ZLHR converned about treatment of Chin’ono and Ngarivhume in prison 

ZIMBABWE Lawyers for Human Rights (ZLHR) is concerned about the treatment of freelance journalist Hopewell Chin’ono and Jacob Ngarivhume, the leader of Transform Zimbabwe political party, who are currently detained at Chikurubi Maximum Prison.

Source: ZLHR converned about treatment of Chin’ono and Ngarivhume in prison – The Zimbabwean

On Saturday 8 August 2020, ZLHR lawyers Roselyn Hanzi, Beatrice Mtetwa
and Moses Nkomo visited their clients, Chin’ono and Ngarivhume at
Chikurubi Maximum Prison, where they were moved to from Harare Remand
Prison on Friday 7 August 2020 by Zimbabwe Prisons and Correctional
Services (ZPCS) officials.

Chin’ono and Ngarivhume’s lawyers only came to know of the transfer of
their clients late on Friday 7 August 2020 after they learnt from
independent sources that the duo had been strip searched, shackled in
leg irons and eventually moved at night to Chikurubi Maximum Prison.
This transfer had not been communicated formally to Chin’ono and
Ngarivhume’s legal practitioners beforehand.

The Officer in Charge of Harare Remand Prison confirmed to the legal
practitioners that he had received instructions from “above”
pertaining to the transfer.

When Chin’ono and Ngarivhume’s lawyers visited their clients on
Saturday 8 August 2020, they were denied access to consult the two
prisoners in private with ZPCS insisting that they be present during
any consultations or be within earshot of the discussions involving
the two detainees.

The ZPCS officials could not entertain arguments by lawyers that they
had previously visited other clients and had been allowed that privacy
because in terms of the law, communication between a lawyer and client
is privileged and confidential.

But the prison officers advised Chin’ono and Ngarivhume’s lawyers that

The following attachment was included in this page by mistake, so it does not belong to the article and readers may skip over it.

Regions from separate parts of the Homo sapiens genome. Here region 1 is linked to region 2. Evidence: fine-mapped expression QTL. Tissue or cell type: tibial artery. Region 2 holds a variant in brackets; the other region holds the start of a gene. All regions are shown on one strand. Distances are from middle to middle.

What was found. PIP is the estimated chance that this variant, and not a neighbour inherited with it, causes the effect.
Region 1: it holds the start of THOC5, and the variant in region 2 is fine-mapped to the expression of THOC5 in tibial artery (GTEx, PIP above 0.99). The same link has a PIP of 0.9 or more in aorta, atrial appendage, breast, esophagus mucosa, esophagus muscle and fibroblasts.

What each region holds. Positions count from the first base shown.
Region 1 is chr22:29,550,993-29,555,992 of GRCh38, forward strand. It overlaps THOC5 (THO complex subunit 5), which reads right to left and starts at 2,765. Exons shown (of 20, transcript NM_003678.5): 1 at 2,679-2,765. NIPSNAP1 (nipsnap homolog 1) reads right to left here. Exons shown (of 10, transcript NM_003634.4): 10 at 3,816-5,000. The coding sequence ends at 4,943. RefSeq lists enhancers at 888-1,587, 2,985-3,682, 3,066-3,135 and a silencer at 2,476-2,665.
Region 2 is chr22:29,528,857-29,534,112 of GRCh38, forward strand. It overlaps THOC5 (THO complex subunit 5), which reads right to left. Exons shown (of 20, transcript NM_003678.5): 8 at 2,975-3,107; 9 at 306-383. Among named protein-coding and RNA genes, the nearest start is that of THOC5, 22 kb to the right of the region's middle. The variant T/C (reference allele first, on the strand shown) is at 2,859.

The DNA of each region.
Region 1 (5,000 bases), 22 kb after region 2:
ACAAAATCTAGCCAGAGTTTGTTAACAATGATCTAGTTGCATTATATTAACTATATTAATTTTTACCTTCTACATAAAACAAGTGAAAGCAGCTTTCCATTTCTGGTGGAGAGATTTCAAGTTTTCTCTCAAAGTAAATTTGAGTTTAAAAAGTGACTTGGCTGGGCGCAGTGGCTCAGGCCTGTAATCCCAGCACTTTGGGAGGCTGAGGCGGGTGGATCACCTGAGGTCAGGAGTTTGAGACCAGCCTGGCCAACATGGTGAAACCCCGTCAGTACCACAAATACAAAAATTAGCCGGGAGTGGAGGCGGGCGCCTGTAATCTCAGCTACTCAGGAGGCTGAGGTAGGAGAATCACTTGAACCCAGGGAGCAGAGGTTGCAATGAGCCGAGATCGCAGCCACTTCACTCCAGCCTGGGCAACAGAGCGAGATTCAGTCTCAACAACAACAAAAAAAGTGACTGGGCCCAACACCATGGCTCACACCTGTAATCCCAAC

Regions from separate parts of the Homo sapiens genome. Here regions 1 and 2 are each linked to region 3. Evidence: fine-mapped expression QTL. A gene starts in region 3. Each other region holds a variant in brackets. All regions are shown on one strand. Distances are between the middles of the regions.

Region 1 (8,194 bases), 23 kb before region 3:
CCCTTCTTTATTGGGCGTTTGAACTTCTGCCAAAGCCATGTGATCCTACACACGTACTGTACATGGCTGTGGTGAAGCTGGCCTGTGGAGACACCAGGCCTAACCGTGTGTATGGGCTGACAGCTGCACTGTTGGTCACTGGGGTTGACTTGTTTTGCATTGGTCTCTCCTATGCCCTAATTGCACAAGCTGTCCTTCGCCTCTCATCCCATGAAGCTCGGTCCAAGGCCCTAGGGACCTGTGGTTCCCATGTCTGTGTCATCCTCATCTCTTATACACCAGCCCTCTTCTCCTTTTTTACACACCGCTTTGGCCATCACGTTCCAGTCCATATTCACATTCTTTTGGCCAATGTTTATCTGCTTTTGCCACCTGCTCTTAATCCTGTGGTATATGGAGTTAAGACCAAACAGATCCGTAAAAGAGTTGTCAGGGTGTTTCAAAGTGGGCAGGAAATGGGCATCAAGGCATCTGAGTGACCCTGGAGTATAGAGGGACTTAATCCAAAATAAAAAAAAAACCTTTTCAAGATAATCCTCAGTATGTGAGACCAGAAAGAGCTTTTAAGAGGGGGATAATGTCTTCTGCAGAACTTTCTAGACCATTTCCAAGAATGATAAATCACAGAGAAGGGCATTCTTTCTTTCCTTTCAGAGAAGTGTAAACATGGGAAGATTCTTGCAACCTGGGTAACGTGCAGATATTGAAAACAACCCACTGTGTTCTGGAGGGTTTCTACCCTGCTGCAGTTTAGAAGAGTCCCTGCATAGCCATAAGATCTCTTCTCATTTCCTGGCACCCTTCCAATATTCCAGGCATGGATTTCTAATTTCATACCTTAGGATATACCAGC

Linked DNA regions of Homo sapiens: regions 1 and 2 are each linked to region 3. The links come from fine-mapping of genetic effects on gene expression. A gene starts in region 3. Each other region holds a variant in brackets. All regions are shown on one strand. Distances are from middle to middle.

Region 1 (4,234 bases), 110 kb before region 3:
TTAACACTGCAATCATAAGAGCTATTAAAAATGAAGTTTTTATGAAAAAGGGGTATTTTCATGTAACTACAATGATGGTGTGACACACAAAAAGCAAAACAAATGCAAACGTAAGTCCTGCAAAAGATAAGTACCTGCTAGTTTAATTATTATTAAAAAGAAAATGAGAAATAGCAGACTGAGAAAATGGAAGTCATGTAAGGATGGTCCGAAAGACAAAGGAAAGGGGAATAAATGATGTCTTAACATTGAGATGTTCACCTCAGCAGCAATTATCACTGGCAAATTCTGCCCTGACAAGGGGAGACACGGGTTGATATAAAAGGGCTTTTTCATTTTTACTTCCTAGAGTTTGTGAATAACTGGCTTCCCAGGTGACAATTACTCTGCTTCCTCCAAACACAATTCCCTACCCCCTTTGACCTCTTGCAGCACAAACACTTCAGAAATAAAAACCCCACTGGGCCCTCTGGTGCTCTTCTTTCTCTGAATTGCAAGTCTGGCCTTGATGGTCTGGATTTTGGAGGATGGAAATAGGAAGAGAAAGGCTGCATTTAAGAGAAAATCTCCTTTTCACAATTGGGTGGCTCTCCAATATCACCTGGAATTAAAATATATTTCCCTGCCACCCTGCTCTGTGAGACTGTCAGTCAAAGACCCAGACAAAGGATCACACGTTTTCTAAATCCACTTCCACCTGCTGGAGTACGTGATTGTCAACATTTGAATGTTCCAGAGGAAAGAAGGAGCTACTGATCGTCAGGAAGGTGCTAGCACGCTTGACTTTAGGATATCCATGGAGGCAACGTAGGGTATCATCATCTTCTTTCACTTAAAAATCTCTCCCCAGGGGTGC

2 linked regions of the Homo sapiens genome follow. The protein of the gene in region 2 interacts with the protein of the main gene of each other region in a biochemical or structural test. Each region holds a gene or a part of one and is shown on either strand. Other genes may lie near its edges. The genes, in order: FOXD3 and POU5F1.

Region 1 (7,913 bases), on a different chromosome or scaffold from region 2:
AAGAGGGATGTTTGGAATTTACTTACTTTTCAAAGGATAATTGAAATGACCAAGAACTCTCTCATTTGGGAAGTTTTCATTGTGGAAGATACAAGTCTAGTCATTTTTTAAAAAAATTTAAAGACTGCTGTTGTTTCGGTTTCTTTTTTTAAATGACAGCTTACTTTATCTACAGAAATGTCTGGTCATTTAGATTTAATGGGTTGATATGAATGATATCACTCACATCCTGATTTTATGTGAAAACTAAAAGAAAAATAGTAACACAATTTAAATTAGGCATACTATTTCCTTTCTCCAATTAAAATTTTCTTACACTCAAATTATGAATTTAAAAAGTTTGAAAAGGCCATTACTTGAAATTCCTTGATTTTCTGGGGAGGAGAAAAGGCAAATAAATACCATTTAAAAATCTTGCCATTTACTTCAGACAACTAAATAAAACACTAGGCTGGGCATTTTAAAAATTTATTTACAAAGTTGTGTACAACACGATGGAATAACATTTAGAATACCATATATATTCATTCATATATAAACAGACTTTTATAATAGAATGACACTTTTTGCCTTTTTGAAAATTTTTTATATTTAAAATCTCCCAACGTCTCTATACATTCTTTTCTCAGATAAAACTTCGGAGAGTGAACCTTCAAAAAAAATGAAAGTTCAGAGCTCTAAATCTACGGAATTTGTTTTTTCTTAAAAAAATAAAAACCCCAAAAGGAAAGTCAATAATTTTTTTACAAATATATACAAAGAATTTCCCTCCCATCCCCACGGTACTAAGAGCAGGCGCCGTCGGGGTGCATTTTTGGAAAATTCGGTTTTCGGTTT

they had direct orders not to allow lawyers to consult with clients if
they could not hear the discussions and that section 140(6) of the
Commissioner-General’s Standing Order Part VII Visits and
Communication did not allow this. The Commissioner-General’s Standing
Orders are in direct violation of section 50(5)(b) of the
Constitution, which provides that “any person who is detained,
including a sentenced prisoner, has the right at their own expense, to
consult in private with a legal practitioner of their choice, and to
be informed of this right promptly.”

ZLHR also learnt that Chin’ono and Ngarivhume were not provided with
jerseys while in detention as prison officers advised that they did
not have any more jerseys in stock. Although the two prisoners’
lawyers sought permission to bring in warm clothes as ZPCS has no
jerseys, this request was turned down with prison officers insisting
that only the red and white prison jersey is allowed and that lawyers
have to source the jerseys for the clients.

It took a lot of haggling between the lawyers and prison officers for
them to allow Chin’ono and Ngarivhume to have access to food which had
been brought by their lawyers as their ZPCS kitchen had closed with
the ZPCS officials insisting that home-prepared food was not permitted
because of the outbreak of coronavirus.

Of concern to ZLHR is the welfare of Chin’ono and Ngarivhume who have
been left with no access to food as the two do not eat sadza for
medical reasons but they were advised that ZPCS only serves sadza in
prison. Because both Chin’ono and Ngarivhume are on medication, they
would need access to a balanced diet while in prison.

The blatant and malicious stripping away of the two prisoners’ basic
rights including the right to give instructions to lawyers of their
choice in private is unconstitutional. The harsh treatment of Chin’ono
and Ngarivhume undermines the presumption of innocence.

Of great concern to ZLHR too, is the undermining and obstruction of
legal practitioners who are merely attempting to protect their
clients’ fundamental rights and perform their professional duties.

ZLHR urges ZPCS authorities to uphold constitutional provisions which
guarantee fundamental rights of arrested and detained persons
including Zimbabwe’s regional and international obligations on rights
of detainees, which include the African Charter on Human and Peoples’
Rights and the International Convention on Civil and Political Rights.